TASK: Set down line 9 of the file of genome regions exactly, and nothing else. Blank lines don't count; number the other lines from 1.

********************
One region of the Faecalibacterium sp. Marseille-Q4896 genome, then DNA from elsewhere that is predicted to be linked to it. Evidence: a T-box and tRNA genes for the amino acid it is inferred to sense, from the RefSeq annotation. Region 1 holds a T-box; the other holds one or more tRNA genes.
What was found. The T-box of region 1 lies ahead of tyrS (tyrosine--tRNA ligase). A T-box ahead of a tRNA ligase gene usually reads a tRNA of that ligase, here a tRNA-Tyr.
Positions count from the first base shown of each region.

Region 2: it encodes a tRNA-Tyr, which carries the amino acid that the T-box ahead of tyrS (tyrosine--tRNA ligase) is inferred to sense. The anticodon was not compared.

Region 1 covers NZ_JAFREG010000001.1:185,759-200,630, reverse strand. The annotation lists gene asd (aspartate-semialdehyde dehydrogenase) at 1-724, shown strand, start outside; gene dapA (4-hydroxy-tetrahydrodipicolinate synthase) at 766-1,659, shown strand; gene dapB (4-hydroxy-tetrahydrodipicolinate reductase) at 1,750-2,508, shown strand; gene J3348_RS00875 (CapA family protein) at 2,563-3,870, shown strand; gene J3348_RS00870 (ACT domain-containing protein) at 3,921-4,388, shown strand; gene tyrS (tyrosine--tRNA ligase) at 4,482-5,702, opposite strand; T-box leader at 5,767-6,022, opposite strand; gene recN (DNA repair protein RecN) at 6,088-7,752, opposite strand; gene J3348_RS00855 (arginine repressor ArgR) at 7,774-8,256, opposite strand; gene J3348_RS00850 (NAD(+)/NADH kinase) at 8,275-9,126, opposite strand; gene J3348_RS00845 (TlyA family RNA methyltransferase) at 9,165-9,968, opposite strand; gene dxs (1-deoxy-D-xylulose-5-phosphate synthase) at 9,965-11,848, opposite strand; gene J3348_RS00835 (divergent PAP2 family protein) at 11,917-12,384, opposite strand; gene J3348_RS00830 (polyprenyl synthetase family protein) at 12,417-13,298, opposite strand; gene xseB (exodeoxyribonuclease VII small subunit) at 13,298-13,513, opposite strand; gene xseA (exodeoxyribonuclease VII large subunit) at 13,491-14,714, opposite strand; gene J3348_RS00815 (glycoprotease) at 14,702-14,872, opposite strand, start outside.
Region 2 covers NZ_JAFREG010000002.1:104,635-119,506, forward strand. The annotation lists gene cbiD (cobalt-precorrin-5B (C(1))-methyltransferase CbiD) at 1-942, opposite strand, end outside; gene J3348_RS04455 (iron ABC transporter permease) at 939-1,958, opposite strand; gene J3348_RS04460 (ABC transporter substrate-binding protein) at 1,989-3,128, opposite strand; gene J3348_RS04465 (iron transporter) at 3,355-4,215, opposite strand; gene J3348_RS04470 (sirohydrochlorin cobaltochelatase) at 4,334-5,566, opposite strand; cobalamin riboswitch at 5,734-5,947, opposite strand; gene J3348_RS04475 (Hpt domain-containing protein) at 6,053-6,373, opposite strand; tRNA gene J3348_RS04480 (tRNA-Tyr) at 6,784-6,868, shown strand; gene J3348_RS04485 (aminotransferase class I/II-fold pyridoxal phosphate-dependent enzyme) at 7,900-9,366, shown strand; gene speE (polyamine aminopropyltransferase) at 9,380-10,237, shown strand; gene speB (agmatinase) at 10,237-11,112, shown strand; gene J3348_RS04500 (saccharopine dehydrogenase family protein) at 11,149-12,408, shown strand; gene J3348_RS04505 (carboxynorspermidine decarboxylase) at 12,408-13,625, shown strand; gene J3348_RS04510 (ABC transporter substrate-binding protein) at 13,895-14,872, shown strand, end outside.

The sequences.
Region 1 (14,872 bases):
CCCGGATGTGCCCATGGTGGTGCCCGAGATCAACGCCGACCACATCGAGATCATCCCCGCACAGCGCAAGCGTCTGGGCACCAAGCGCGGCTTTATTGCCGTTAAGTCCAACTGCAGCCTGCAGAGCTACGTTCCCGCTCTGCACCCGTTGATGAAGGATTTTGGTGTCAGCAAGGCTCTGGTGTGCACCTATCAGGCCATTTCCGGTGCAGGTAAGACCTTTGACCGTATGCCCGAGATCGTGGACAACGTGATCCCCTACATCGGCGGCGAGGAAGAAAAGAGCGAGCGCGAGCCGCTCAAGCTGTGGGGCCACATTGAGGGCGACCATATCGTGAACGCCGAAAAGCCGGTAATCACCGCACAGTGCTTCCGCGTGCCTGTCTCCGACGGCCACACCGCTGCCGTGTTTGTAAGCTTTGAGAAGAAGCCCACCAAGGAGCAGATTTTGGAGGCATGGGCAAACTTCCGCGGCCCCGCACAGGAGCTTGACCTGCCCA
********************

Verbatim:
CCCGGATGTGCCCATGGTGGTGCCCGAGATCAACGCCGACCACATCGAGATCATCCCCGCACAGCGCAAGCGTCTGGGCACCAAGCGCGGCTTTATTGCCGTTAAGTCCAACTGCAGCCTGCAGAGCTACGTTCCCGCTCTGCACCCGTTGATGAAGGATTTTGGTGTCAGCAAGGCTCTGGTGTGCACCTATCAGGCCATTTCCGGTGCAGGTAAGACCTTTGACCGTATGCCCGAGATCGTGGACAACGTGATCCCCTACATCGGCGGCGAGGAAGAAAAGAGCGAGCGCGAGCCGCTCAAGCTGTGGGGCCACATTGAGGGCGACCATATCGTGAACGCCGAAAAGCCGGTAATCACCGCACAGTGCTTCCGCGTGCCTGTCTCCGACGGCCACACCGCTGCCGTGTTTGTAAGCTTTGAGAAGAAGCCCACCAAGGAGCAGATTTTGGAGGCATGGGCAAACTTCCGCGGCCCCGCACAGGAGCTTGACCTGCCCA